As much as 43% of the U.S. swine flu vaccine supply may ultimately go unused — and be destroyed — according to a new report from the Associated Press. Roughly 40 million doses, or one quarter of the total supply produced by the U.S. to cope with the outbreak, have already expired and will be incinerated by public health authorities. According to the AP, the expired H1N1 vaccine represents a loss of about $260 million.
The currently expired doses — some of which expired this week — represent a leftover supply four times that of the standard surplus of seasonal flu vaccine. As Jerry Weir, director of the U.S. Food and Drug Administration’s division of viral products, told the AP: “It’s a lot, by historical standards.”
Yet in addition to the roughly 40 million doses that have already expired, the AP reports that another 30 million will likely go unused and eventually expire — meaning that a total of 43% of the swine flu vaccine supply will be wasted.
The expiration of vaccines comes as the World Health Organization (WHO) has faced heated criticism over decisions to elevate the swine flu outbreak to the level of global pandemic, spurring countries and public health agencies to stockpile huge stores of the vaccine. A recent investigation of the circumstances surrounding the WHO decision in June 2009 found that three of the scientists who advised the international health body on swine flu protocol had ties to the pharmaceutical companies that manufactured the vaccines. And a report released by the Council of Europe in early June condemned the organization’s handling of the outbreak, saying that it was disproportionate to risk, resulted in unnecessary cost and created a culture of fear among European residents.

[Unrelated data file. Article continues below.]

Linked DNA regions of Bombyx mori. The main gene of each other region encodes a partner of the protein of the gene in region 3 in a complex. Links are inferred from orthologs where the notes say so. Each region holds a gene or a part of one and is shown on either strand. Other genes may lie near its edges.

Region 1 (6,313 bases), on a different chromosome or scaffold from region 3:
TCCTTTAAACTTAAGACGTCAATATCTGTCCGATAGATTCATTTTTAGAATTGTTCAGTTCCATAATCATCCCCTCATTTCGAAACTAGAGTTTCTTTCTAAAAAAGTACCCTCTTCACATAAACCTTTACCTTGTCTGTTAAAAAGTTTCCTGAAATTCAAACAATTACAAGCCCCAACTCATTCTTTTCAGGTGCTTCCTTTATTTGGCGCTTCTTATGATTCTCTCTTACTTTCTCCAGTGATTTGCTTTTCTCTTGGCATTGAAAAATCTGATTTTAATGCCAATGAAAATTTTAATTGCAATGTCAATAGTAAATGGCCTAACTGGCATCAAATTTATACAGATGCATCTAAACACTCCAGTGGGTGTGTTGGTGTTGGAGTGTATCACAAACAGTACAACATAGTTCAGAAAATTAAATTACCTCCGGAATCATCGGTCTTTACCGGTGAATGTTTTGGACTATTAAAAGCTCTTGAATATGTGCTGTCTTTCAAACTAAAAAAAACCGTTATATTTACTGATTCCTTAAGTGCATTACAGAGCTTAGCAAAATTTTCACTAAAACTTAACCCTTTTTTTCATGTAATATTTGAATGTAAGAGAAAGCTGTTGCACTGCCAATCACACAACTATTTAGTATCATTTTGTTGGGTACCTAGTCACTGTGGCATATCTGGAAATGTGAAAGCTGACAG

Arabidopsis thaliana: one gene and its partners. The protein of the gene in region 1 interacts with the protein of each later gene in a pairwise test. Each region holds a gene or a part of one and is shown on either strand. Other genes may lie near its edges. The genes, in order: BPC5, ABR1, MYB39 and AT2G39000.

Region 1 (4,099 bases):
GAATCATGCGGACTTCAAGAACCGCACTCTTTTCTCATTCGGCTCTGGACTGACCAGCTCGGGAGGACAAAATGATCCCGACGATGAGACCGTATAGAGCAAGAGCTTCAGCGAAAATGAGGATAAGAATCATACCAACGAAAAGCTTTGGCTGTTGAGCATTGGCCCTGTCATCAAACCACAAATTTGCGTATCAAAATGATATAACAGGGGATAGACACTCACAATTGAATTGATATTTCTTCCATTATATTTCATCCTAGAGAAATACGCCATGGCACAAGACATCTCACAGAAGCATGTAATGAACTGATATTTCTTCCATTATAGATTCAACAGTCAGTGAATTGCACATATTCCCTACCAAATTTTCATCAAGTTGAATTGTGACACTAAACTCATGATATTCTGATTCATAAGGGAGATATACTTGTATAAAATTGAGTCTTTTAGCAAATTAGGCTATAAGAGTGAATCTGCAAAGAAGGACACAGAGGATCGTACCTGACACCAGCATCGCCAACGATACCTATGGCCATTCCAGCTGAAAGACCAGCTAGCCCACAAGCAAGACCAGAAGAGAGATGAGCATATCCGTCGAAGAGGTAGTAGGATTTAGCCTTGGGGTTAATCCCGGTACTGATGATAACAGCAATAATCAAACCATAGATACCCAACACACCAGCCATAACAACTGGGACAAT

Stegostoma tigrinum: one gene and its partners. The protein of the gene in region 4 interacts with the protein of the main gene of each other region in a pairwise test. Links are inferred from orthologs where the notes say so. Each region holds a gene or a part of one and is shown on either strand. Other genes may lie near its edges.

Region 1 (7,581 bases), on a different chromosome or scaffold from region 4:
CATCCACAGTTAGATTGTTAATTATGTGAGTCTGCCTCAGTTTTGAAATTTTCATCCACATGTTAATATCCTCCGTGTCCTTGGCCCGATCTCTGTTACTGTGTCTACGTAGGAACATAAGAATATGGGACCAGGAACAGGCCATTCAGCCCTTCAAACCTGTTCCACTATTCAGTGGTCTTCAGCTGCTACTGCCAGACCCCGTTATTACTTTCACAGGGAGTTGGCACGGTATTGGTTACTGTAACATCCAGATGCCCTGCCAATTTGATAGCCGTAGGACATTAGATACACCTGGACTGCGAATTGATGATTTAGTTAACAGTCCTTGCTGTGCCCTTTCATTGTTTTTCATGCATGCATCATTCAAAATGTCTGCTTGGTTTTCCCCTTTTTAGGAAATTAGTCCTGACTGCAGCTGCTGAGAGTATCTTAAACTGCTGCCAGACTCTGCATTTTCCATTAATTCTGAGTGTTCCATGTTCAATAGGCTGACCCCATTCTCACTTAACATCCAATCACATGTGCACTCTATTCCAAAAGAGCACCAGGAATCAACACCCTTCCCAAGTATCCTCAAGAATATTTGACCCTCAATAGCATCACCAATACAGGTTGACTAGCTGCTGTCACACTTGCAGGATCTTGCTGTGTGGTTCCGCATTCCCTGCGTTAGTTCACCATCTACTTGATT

Yet WHO inspector general Margaret Chan has since denied that pharmaceutical company ties influenced swine flu policy decisions, and public health officials have argued that the swift action to stockpile vaccines was warranted at the time that the outbreak was escalating. Speaking to the Telegraph about a new report examining the swine flu outbreak in the U.K., Dame Deirdre Hine, a former chief medical officer for Wales who conducted the analysis, said that the response was “proportionate and effective” and explained:
“If the UK government had not responded to the unexpected threat. Had it turned out to be more severe then we would have been having a very different press conference today.”
That sentiment has been expressed by many other public health officials, including WHO inspector general Chan. Responding to questions about the large stockpiles of vaccine that went unused in the U.S., Bill Hall, a spokesman for the U.S. Department of Health and Human Services, told the AP:
“Although there were many doses of vaccine that went unused, it was much more appropriate to have been prepared for the worst case scenario than to have had too few doses.”
After the swine flu outbreak started gathering speed in April 2009, and was officially declared a global pandemic by the WHO in June of that year, the U.S. ordered nearly 200 million doses of swine flu vaccine. Yet, the AP points out, for several reasons — tests showing that just one dose was effective for most people, late arrival of the vaccine after the peak of swine flu danger had passed, and the simple fact that the pandemic wasn’t ultimately as deadly as public health groups had feared — the demand never caught up to the supply.